Okay, last we saw the deck was shaping up nicely with most of the top boards on and a couple of boards down for the facia side of the deck. The final part was to take the boards all the way to the ground and to finish the wall behind the deck to frame up the backyard.
Firstly, we had to put on the boards beneath the lights and that was pretty straight forward. We did that on both front facings. Then the real problem came with going to the ground.
I wanted to have a pretty solid looking front face, but also wanted to keep a small gap between the bottom of the board and the ground so that a) air is let in for ventilation and b) if there is an water run off, it flows into the drain. However, the ground isn’t even and the top of the deck is level, so this means cutting a board length ways that will fit.
The funny this was trying to work out how to cut it. As you’ll see a bit further down, it’s fairly easy in that you measure the gap and then mark it on the board. The problem was the tool to cut it with.
We decided on the jig saw since it was the easiest to control, but after snapping the blade we decided to just go with the circular saw. It made a nice long clean cut, and it turned out that any imperfections were hidden since it was so close to the ground.
Here’s the first board we did with the 20mm gap the whole way along.
Because the ground dropped off significantly, we had to use two boards to slope it, so the second one needed to also be measured and cut. We measured it at the support beams since that would be where we would attach them. Then we marked out the points on the board and basically joined the dots.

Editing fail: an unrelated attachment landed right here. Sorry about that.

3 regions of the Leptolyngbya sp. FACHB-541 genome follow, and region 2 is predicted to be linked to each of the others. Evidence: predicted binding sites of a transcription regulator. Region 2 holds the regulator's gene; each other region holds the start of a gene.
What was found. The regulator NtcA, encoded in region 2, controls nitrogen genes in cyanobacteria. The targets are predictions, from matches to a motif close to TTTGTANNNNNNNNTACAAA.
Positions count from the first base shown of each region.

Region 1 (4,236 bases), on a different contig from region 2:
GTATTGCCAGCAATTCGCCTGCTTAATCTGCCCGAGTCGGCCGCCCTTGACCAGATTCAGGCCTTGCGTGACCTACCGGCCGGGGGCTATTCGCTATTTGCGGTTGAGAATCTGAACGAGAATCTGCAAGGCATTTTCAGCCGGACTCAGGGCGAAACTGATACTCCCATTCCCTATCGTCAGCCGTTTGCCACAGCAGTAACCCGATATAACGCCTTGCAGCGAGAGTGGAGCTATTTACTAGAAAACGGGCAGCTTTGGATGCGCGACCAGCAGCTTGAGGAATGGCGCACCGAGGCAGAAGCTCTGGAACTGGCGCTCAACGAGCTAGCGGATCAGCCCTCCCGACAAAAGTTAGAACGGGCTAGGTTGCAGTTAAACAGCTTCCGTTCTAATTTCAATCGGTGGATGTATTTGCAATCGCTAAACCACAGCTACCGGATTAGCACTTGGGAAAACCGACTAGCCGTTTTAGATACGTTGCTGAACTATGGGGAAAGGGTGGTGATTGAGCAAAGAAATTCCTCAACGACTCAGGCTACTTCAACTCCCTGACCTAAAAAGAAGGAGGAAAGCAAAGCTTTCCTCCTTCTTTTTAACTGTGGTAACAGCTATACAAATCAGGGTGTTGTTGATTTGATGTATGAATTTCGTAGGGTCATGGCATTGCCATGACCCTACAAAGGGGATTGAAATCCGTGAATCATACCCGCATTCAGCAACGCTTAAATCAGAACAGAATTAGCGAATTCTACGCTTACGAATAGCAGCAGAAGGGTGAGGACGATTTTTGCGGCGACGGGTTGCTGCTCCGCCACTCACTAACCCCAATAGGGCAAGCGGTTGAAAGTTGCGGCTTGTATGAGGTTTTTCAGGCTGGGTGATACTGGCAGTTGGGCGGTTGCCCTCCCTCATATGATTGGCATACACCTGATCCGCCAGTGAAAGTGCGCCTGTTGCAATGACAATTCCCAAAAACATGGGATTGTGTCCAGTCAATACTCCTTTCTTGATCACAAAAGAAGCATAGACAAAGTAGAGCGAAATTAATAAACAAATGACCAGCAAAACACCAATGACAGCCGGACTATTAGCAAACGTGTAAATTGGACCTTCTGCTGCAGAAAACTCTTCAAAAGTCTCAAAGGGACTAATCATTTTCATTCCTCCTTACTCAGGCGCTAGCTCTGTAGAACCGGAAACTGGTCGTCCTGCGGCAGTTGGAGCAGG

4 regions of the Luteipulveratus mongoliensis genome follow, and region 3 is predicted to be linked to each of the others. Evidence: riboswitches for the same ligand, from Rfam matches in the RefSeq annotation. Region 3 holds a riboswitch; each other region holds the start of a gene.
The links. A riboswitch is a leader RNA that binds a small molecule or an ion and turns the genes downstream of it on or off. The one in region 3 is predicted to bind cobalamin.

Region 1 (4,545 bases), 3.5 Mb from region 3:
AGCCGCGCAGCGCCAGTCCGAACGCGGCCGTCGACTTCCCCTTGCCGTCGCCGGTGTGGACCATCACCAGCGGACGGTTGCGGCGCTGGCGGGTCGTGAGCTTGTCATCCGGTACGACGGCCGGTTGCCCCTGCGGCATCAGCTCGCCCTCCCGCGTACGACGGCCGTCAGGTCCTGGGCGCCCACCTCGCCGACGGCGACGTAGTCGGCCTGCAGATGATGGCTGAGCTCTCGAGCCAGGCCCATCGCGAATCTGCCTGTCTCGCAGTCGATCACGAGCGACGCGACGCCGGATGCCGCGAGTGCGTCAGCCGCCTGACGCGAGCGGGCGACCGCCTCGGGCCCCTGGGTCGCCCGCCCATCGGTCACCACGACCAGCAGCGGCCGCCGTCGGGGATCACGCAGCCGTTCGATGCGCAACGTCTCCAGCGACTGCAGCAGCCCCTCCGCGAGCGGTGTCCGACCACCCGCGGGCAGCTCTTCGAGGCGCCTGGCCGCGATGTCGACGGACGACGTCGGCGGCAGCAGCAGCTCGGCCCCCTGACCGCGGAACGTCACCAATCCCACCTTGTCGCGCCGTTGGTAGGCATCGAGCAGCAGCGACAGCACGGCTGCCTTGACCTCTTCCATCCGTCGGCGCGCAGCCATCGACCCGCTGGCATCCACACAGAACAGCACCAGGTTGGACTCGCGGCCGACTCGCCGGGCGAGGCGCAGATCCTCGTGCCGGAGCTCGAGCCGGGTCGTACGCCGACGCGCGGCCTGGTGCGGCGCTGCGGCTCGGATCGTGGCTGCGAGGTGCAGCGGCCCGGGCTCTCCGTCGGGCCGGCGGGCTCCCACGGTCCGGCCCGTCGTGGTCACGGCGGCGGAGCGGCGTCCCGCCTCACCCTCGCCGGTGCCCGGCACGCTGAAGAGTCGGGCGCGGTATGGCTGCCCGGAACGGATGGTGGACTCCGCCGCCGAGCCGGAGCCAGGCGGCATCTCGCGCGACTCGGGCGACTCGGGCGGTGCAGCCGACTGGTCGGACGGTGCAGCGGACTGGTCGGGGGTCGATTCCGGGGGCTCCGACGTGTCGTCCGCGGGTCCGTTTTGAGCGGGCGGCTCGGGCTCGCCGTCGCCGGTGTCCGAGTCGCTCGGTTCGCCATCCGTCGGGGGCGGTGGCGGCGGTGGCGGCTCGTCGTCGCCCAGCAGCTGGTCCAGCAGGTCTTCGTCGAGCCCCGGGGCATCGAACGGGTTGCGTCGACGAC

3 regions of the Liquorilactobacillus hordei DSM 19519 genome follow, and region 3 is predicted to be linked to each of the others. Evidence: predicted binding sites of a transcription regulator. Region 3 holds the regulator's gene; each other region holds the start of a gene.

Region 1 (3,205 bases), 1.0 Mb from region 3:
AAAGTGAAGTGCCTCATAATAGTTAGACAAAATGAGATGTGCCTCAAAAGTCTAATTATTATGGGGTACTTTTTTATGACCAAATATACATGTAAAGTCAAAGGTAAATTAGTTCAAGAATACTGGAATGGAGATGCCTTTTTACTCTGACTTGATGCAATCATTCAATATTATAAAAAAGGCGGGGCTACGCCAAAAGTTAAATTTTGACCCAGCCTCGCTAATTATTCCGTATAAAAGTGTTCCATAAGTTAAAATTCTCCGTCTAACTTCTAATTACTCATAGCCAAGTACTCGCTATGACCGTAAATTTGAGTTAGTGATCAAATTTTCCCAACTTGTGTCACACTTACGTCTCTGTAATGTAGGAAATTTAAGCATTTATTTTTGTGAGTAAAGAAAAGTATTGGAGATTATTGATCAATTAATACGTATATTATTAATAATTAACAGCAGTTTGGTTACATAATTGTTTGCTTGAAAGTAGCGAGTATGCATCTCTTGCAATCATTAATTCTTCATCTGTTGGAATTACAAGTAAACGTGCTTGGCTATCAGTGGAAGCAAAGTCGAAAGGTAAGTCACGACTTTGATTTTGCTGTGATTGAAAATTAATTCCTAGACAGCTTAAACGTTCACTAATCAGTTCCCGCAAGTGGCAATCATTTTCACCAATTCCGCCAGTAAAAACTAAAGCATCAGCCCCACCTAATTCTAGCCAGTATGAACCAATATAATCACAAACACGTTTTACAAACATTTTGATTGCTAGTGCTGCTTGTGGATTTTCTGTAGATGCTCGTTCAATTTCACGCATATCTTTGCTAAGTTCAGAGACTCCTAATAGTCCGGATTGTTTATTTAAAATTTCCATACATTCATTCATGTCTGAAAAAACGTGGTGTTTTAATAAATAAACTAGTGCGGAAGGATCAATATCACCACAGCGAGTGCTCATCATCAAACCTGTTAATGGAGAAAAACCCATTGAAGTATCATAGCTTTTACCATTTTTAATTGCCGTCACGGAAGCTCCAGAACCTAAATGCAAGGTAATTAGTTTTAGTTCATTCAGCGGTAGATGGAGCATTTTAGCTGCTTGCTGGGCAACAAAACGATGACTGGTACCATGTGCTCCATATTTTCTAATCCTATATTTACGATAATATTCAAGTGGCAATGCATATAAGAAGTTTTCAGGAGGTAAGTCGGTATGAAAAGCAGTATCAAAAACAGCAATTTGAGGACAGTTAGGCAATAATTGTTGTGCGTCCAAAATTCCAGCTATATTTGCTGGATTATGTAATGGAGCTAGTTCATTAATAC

In this photo below you can see how we used the circular saw to cut along the board. The pencil mark was the guide and it turned out surprisingly well. My brother in-law is pretty handy with the saw, though. Also notice that he’s wearing safety goggles… that’s even more important in home DIY because you aren’t a builder working for some big company with lots of insurance. If you take an eye out, you’re paying for it! Besides, hard to finish the deck with one eye….
Once it was cut, we then chocked it into place and attached it to the bottom of the deck. It ended up looking great. You can also see at the top of the picture that the boards running along from the left hand side of the photo don’t have anything to attach to. You can also see my brother in-law wasn’t that excited about having his photo taken.